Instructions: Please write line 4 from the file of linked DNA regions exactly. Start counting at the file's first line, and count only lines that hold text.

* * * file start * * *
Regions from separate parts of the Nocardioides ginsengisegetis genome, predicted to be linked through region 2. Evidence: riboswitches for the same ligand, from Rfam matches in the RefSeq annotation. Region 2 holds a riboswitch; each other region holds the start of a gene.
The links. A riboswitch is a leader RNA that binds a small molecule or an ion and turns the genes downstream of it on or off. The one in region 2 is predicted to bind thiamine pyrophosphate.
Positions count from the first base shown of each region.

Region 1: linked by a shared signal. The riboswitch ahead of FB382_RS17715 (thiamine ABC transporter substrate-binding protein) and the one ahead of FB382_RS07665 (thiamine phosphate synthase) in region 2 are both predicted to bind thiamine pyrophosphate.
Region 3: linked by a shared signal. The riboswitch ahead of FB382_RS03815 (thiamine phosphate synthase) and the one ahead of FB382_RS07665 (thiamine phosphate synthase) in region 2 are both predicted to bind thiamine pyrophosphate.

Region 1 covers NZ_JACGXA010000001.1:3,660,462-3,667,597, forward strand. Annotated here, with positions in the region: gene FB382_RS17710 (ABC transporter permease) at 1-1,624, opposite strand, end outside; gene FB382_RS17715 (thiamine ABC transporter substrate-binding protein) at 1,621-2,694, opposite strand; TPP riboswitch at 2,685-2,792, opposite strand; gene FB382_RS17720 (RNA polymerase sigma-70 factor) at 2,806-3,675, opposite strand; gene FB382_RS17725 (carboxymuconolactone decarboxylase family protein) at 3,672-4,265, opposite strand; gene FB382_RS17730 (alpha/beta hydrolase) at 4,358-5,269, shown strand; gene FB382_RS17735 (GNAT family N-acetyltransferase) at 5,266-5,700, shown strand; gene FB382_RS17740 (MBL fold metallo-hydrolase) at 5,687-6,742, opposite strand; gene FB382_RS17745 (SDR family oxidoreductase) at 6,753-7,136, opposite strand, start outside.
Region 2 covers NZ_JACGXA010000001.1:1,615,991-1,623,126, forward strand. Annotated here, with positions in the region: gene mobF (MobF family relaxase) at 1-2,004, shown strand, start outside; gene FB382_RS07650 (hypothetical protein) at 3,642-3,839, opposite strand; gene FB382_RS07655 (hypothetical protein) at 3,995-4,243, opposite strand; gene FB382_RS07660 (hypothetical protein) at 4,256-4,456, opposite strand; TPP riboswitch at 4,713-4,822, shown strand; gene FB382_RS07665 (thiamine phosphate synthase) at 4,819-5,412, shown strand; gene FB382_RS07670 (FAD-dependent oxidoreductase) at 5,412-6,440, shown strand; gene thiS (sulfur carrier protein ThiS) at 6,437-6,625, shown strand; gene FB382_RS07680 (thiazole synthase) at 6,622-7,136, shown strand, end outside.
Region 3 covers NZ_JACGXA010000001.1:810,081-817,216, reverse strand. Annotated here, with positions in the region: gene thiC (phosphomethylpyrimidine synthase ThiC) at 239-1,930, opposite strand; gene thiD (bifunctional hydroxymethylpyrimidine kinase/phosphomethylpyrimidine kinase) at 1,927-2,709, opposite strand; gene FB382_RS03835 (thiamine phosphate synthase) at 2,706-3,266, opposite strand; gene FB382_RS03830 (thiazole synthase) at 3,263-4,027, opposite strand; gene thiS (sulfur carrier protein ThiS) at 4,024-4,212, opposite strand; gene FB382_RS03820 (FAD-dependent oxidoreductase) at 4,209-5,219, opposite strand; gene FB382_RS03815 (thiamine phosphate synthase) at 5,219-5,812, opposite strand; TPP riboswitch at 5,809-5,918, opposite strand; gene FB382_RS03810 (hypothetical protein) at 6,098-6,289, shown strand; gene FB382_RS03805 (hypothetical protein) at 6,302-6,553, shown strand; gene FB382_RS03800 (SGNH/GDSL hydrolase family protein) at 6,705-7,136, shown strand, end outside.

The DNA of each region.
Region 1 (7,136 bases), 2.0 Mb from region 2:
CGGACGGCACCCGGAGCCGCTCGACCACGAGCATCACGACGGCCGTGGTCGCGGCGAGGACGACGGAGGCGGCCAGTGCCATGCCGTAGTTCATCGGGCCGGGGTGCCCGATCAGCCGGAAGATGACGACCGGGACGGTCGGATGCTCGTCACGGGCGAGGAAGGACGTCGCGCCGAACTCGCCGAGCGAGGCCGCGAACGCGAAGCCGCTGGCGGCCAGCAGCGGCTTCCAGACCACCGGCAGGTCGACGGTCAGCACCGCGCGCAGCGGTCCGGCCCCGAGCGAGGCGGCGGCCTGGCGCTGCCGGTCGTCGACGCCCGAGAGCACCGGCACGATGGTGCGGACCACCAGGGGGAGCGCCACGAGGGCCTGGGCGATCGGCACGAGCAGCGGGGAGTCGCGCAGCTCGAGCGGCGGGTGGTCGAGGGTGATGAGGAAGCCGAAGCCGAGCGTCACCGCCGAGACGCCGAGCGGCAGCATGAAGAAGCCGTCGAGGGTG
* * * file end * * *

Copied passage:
Region 1: linked by a shared signal. The riboswitch ahead of FB382_RS17715 (thiamine ABC transporter substrate-binding protein) and the one ahead of FB382_RS07665 (thiamine phosphate synthase) in region 2 are both predicted to bind thiamine pyrophosphate.